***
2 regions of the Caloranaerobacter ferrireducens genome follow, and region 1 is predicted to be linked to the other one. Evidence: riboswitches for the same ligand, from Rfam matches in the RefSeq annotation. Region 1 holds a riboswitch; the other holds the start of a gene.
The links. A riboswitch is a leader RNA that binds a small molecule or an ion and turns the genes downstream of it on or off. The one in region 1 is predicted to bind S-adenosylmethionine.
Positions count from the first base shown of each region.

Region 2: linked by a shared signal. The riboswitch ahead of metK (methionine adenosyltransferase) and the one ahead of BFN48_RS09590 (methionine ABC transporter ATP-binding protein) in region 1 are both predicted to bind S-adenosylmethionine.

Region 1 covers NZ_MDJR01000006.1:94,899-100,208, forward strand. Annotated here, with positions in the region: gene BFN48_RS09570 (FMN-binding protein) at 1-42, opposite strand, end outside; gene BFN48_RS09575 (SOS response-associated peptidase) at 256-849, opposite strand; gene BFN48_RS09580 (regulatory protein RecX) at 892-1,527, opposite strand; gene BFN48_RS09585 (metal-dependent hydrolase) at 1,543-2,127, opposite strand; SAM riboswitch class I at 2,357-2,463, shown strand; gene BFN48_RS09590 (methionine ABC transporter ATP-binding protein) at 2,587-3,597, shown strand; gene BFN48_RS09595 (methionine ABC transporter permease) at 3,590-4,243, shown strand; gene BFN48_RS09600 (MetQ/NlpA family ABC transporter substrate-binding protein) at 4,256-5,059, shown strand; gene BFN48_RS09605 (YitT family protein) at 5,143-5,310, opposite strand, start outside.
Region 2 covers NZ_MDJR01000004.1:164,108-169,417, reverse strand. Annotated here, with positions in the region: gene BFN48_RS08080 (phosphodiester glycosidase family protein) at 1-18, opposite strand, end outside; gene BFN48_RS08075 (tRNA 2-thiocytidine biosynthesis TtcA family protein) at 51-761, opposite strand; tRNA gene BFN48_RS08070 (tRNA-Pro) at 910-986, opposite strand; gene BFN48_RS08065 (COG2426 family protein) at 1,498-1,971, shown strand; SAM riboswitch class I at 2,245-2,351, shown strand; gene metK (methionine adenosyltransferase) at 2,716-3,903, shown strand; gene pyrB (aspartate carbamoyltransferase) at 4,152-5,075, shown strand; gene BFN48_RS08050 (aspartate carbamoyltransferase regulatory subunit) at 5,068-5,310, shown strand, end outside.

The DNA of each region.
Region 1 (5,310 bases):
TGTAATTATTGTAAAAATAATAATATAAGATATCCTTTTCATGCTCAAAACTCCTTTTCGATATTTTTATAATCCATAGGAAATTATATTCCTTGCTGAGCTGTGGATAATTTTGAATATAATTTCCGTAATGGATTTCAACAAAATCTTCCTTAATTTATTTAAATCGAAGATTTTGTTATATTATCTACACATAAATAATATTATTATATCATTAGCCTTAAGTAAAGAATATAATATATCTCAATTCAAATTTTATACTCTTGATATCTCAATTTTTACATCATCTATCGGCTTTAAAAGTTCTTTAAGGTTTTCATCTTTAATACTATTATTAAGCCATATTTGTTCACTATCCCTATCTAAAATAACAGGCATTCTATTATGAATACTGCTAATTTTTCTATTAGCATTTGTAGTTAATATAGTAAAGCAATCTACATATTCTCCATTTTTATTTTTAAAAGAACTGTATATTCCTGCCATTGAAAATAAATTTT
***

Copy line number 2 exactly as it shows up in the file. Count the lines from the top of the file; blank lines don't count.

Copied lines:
The links. A riboswitch is a leader RNA that binds a small molecule or an ion and turns the genes downstream of it on or off. The one in region 1 is predicted to bind S-adenosylmethionine.